Billy, a Chinese-Canadian student at McMaster who supported the club’s deratification, said that the association’s actions had contributed to a climate on campus in which Chinese students who might have critical views of the Chinese government were discouraged from speaking out.

Stripping the club of its official status was an important symbolic step “in terms of making it clear to the Chinese students who may have dissenting views that … they deserve to be able to hold those views without having their words being reported to the Chinese government,” said Billy, who declined to be quoted by his full name due to concern about possible consequences for family members in mainland China.

Primarily social clubs, CSSAs offer a host of services, ranging from organising cultural events to providing second-hand marketplaces for the China’s expatriate students, who in many countries significantly outnumber those attending from elsewhere. In the US and Canada, for example, students from China constitute around a third of all international students.

Concerns about the associations’ impact on discourse critical of the Chinese government have grown in recent years as evidence has surfaced of ties between many CSSA chapters and arms of the Chinese government, including its foreign missions and the United Front Work Department, which runs the Chinese Communist Party’s (CCP) overseas propaganda and influence operations.

A review of the constitutions, mission statements and other literature of dozens of CSSAs across North America found numerous instances of such ties, ranging from the advisory to the financial.

Several associations claimed to enjoy the official approval of the Chinese embassy or consulate. The CSSA at St Louis University in Missouri went a step further, stating in its constitution that it “accepts help and guidance from [the Chinese consulate in Chicago] and keeps in touch with People’s Republic of China’s relevant department[s].”

And in upstate New York, a short hop over the US-Canada border from McMaster University, the CSSA at the University of Rochester prided itself, until recently, on operating “under the management” of the consulate in New York.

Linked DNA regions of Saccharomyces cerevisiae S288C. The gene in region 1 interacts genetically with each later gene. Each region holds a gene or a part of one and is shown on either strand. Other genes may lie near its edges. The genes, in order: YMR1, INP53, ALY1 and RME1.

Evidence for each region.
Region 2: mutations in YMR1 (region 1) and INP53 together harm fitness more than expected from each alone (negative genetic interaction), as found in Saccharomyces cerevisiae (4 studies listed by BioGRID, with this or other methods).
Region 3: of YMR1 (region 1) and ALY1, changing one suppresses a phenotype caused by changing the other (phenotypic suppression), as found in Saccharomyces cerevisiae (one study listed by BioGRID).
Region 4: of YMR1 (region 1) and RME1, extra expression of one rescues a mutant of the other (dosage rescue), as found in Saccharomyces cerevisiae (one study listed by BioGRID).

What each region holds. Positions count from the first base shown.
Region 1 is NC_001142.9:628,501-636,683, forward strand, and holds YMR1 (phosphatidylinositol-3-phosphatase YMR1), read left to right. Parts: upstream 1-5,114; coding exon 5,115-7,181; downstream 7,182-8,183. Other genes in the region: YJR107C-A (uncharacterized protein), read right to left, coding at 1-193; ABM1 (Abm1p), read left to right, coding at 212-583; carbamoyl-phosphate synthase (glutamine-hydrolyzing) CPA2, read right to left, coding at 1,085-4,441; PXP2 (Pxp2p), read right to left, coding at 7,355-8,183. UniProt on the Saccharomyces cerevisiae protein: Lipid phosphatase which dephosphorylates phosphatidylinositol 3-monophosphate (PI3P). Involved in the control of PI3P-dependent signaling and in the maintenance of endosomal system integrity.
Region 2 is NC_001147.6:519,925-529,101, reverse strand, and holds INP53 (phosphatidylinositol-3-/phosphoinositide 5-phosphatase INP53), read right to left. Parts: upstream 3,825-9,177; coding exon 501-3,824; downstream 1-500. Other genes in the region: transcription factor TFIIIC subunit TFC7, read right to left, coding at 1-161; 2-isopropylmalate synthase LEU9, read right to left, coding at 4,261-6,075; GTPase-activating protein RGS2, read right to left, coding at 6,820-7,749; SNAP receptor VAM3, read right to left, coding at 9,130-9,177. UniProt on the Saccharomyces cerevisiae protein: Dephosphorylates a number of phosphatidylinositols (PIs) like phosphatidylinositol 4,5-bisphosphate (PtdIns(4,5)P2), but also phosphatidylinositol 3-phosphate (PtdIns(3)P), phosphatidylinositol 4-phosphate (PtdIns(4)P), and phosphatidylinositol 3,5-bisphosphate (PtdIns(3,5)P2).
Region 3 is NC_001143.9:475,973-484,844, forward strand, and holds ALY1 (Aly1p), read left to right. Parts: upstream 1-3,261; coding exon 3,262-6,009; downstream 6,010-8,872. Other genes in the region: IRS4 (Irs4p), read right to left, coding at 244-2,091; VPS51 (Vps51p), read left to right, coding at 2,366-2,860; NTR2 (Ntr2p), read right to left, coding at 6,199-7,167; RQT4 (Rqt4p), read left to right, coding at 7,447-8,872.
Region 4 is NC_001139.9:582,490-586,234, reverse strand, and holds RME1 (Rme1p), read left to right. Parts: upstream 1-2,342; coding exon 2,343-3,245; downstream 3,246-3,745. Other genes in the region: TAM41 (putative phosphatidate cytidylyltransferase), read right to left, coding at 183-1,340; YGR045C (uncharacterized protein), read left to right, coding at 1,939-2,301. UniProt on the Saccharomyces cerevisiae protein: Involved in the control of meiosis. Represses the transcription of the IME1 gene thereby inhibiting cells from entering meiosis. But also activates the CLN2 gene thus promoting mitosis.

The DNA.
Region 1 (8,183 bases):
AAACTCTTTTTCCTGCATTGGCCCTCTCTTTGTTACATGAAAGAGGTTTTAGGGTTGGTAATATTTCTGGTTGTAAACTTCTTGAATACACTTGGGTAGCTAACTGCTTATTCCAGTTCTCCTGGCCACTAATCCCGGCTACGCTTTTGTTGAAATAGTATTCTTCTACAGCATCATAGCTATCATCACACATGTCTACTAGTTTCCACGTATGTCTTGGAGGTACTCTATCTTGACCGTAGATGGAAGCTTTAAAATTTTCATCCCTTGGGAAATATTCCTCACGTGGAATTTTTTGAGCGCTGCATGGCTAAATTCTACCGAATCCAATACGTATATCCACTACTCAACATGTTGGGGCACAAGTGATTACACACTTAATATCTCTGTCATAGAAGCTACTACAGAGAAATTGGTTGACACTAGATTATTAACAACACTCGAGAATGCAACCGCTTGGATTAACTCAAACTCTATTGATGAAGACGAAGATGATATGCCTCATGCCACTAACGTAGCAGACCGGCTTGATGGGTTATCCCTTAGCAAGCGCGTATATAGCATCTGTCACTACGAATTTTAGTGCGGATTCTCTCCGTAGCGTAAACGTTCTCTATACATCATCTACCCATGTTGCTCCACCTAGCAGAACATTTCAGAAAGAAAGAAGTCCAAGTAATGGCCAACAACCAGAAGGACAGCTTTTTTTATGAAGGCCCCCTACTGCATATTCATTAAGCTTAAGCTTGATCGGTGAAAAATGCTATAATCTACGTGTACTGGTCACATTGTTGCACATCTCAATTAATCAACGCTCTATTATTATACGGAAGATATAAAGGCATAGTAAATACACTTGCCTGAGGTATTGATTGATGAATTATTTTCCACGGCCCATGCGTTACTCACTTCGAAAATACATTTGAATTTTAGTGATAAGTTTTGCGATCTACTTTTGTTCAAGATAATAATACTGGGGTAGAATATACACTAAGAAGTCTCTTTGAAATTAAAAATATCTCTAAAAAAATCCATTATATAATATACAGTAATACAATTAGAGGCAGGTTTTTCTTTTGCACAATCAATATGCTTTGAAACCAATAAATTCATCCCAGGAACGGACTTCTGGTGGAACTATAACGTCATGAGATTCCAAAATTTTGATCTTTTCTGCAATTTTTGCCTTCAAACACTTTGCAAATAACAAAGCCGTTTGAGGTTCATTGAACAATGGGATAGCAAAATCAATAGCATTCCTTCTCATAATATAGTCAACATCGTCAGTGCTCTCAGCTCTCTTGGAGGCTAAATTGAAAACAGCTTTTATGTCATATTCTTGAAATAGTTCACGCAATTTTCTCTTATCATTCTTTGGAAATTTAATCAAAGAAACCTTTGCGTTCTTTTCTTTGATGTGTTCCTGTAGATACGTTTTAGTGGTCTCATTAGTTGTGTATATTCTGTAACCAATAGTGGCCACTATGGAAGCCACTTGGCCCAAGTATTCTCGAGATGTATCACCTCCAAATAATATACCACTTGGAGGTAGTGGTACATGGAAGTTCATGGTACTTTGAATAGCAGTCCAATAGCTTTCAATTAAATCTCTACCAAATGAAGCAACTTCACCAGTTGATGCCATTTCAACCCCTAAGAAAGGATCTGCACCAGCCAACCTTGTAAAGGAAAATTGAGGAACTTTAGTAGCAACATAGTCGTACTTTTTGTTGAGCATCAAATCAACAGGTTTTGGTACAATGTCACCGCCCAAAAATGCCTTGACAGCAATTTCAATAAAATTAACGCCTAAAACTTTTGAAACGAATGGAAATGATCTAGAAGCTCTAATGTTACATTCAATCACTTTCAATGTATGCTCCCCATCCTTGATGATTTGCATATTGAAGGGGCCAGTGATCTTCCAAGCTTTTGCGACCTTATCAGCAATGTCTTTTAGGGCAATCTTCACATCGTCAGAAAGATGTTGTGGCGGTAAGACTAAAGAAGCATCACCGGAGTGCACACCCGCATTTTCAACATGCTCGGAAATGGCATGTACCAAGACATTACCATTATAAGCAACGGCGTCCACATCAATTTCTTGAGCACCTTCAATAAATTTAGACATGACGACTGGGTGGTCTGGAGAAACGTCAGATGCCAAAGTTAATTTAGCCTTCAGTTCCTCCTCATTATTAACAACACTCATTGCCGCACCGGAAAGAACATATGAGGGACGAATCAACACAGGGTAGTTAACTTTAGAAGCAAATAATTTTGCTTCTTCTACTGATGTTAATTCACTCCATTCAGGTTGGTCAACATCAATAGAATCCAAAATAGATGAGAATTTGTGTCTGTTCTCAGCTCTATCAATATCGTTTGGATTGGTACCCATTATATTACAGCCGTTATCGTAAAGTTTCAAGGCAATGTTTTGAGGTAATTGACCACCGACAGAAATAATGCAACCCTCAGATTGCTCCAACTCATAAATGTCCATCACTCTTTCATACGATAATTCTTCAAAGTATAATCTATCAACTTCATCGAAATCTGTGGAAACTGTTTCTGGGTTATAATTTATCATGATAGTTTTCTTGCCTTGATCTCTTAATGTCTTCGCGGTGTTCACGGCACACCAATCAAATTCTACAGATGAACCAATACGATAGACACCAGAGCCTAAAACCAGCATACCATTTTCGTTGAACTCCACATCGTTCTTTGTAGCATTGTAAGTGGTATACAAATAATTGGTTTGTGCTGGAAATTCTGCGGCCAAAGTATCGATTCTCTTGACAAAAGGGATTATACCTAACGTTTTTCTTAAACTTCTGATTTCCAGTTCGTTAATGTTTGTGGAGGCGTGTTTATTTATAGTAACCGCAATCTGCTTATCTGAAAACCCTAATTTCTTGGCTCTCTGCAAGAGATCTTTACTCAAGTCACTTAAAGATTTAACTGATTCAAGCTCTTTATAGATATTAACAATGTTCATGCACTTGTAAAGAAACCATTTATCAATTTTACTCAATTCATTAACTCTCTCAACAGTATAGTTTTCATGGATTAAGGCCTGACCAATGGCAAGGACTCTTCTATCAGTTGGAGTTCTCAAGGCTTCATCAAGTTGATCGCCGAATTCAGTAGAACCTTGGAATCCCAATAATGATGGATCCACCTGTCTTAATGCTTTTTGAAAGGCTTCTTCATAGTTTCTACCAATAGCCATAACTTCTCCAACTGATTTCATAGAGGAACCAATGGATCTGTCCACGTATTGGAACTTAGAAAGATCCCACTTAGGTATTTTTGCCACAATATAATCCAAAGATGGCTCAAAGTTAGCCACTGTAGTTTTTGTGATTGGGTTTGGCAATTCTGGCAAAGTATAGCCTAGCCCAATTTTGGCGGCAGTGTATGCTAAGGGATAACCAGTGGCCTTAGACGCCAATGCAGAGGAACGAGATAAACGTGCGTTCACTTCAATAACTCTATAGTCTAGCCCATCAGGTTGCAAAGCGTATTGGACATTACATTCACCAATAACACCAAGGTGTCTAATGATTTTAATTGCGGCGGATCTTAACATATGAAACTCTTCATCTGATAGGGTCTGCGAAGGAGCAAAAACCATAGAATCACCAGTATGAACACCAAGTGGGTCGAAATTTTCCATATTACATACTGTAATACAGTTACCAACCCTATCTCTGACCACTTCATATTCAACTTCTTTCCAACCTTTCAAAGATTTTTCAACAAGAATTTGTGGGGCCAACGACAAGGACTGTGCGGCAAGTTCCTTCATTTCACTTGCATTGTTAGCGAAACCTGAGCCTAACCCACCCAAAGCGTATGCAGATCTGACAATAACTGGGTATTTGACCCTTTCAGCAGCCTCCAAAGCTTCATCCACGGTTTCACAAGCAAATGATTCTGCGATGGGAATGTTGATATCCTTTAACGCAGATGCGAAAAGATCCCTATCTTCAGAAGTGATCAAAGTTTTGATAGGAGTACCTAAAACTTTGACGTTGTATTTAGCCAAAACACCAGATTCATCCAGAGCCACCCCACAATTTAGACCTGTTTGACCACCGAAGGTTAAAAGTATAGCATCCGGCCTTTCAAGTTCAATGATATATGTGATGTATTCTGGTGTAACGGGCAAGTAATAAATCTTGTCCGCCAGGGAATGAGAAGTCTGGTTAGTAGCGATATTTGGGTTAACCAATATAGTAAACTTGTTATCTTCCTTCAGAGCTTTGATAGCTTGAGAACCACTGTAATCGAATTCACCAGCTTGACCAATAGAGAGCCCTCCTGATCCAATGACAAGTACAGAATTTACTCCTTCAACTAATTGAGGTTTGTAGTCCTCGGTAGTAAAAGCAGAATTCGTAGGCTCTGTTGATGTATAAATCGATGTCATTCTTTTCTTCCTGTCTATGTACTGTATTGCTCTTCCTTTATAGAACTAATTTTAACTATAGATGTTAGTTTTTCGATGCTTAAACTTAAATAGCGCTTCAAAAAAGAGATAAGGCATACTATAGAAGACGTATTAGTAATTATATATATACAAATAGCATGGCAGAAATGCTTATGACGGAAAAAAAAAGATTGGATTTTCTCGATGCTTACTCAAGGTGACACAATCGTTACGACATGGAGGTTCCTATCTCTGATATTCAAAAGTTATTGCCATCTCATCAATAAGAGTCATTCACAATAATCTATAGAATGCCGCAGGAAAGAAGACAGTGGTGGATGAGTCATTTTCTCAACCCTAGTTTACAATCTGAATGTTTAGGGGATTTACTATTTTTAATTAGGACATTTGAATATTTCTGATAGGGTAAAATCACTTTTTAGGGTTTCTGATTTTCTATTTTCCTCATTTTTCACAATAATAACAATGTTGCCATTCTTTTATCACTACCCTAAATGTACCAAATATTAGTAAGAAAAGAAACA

Hong Kong to Xinjiang: how Chinese students became a subject of scorn

When contacted by the South China Morning Post, the consulate said that the Rochester association’s claim of a subordinate relationship was “inaccurate”, but said that it did provide funding to CSSAs within the consular district “on the basis of application”.

The University of Rochester’s CSSA did not respond to requests for an interview, but in the days following the Post’s enquiries to the Chinese consulate about the nature of its relationship with the association, the group removed from its WeChat profile the reference to a subordinate relationship to the consulate.

The CSSA at another college within the consulate’s district, the University of Massachusetts at Amherst, wrote in its charter that the club’s treasurer was responsible for “submitting proposals to the New York Consulate General of the People's Republic of China” when the association needed funding.

The perimeter fence of what is officially known as a vocational skills education centre in China’s Xinjiang Uygur autonomous region. A report on an activist’s talk at McMaster University in Canada was reported to the Chinese Consulate in Toronto, eventually resulting in the decertification of the Chinese student association that reported it. Photo: Reuters

Sarah Cook, director of the China Media Bulletin at Freedom House, said that government funding to CSSAs was a matter of concern “given what we know about the way in which economic leverage is used [by the Chinese government] to push certain political agendas and really leverage both Chinese and foreign actors to do the Communist Party’s bidding”.

Beyond money, those serving in leadership roles in the associations could also face other forms of pressure if approached with requests from Chinese foreign missions, said Cook.

“The intimidation, the monitoring, the surveillance and the implicit reprisals that Chinese students are going to face when they get back to China – or their family – if they say no … all of that puts at least as much pressure for them to toe the party line – at least publicly if not privately – as if they’re getting $100 or $500 a semester from the Chinese consulate,” she said.